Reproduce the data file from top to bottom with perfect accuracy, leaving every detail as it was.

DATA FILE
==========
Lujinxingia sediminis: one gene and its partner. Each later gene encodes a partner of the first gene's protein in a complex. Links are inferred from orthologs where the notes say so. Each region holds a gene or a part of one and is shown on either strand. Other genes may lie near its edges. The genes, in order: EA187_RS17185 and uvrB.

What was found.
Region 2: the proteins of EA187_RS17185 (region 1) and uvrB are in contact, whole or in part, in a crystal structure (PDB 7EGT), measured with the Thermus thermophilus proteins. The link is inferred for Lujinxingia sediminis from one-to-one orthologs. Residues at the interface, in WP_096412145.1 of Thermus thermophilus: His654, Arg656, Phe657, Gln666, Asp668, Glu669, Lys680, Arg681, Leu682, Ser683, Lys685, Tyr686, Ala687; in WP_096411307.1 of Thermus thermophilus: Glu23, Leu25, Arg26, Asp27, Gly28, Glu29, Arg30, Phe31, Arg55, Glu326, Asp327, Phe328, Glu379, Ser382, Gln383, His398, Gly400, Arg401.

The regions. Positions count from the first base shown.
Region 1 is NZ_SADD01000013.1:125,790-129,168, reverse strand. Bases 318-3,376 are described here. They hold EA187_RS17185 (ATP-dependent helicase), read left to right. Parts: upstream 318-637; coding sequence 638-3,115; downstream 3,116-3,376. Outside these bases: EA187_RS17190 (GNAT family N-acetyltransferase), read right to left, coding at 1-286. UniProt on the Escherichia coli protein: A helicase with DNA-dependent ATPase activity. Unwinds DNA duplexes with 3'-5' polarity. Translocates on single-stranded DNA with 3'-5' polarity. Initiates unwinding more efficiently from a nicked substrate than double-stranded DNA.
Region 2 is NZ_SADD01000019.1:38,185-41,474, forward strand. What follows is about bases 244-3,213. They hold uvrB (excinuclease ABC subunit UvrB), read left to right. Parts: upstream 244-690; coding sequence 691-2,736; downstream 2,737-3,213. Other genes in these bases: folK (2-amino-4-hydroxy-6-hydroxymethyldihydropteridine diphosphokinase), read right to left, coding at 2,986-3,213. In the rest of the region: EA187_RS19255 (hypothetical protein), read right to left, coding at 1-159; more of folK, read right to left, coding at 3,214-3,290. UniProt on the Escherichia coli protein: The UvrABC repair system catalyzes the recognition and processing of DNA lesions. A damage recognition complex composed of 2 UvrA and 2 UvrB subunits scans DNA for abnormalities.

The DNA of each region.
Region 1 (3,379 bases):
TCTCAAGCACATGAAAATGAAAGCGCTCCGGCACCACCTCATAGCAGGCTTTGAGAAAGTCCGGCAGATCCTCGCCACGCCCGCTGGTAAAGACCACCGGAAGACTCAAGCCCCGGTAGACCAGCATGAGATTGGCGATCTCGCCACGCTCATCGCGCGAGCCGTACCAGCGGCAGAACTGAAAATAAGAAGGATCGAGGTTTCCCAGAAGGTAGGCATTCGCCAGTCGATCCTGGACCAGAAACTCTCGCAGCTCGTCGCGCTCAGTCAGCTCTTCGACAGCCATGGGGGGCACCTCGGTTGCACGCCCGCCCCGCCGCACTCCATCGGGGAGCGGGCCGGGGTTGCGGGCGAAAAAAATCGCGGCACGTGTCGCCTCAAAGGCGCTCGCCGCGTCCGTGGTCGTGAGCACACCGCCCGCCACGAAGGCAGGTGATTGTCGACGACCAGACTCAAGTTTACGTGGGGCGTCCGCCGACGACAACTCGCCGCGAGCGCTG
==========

Lujinxingia sediminis: one gene and its partner. Each later gene encodes a partner of the first gene's protein in a complex. Links are inferred from orthologs where the notes say so. Each region holds a gene or a part of one and is shown on either strand. Other genes may lie near its edges. The genes, in order: EA187_RS17185 and uvrB.

What was found.
Region 2: the proteins of EA187_RS17185 (region 1) and uvrB are in contact, whole or in part, in a crystal structure (PDB 7EGT), measured with the Thermus thermophilus proteins. The link is inferred for Lujinxingia sediminis from one-to-one orthologs. Residues at the interface, in WP_096412145.1 of Thermus thermophilus: His654, Arg656, Phe657, Gln666, Asp668, Glu669, Lys680, Arg681, Leu682, Ser683, Lys685, Tyr686, Ala687; in WP_096411307.1 of Thermus thermophilus: Glu23, Leu25, Arg26, Asp27, Gly28, Glu29, Arg30, Phe31, Arg55, Glu326, Asp327, Phe328, Glu379, Ser382, Gln383, His398, Gly400, Arg401.

The regions. Positions count from the first base shown.
Region 1 is NZ_SADD01000013.1:125,790-129,168, reverse strand. Bases 318-3,376 are described here. They hold EA187_RS17185 (ATP-dependent helicase), read left to right. Parts: upstream 318-637; coding sequence 638-3,115; downstream 3,116-3,376. Outside these bases: EA187_RS17190 (GNAT family N-acetyltransferase), read right to left, coding at 1-286. UniProt on the Escherichia coli protein: A helicase with DNA-dependent ATPase activity. Unwinds DNA duplexes with 3'-5' polarity. Translocates on single-stranded DNA with 3'-5' polarity. Initiates unwinding more efficiently from a nicked substrate than double-stranded DNA.
Region 2 is NZ_SADD01000019.1:38,185-41,474, forward strand. What follows is about bases 244-3,213. They hold uvrB (excinuclease ABC subunit UvrB), read left to right. Parts: upstream 244-690; coding sequence 691-2,736; downstream 2,737-3,213. Other genes in these bases: folK (2-amino-4-hydroxy-6-hydroxymethyldihydropteridine diphosphokinase), read right to left, coding at 2,986-3,213. In the rest of the region: EA187_RS19255 (hypothetical protein), read right to left, coding at 1-159; more of folK, read right to left, coding at 3,214-3,290. UniProt on the Escherichia coli protein: The UvrABC repair system catalyzes the recognition and processing of DNA lesions. A damage recognition complex composed of 2 UvrA and 2 UvrB subunits scans DNA for abnormalities.

The DNA of each region.
Region 1 (3,379 bases):
TCTCAAGCACATGAAAATGAAAGCGCTCCGGCACCACCTCATAGCAGGCTTTGAGAAAGTCCGGCAGATCCTCGCCACGCCCGCTGGTAAAGACCACCGGAAGACTCAAGCCCCGGTAGACCAGCATGAGATTGGCGATCTCGCCACGCTCATCGCGCGAGCCGTACCAGCGGCAGAACTGAAAATAAGAAGGATCGAGGTTTCCCAGAAGGTAGGCATTCGCCAGTCGATCCTGGACCAGAAACTCTCGCAGCTCGTCGCGCTCAGTCAGCTCTTCGACAGCCATGGGGGGCACCTCGGTTGCACGCCCGCCCCGCCGCACTCCATCGGGGAGCGGGCCGGGGTTGCGGGCGAAAAAAATCGCGGCACGTGTCGCCTCAAAGGCGCTCGCCGCGTCCGTGGTCGTGAGCACACCGCCCGCCACGAAGGCAGGTGATTGTCGACGACCAGACTCAAGTTTACGTGGGGCGTCCGCCGACGACAACTCGCCGCGAGCGCTG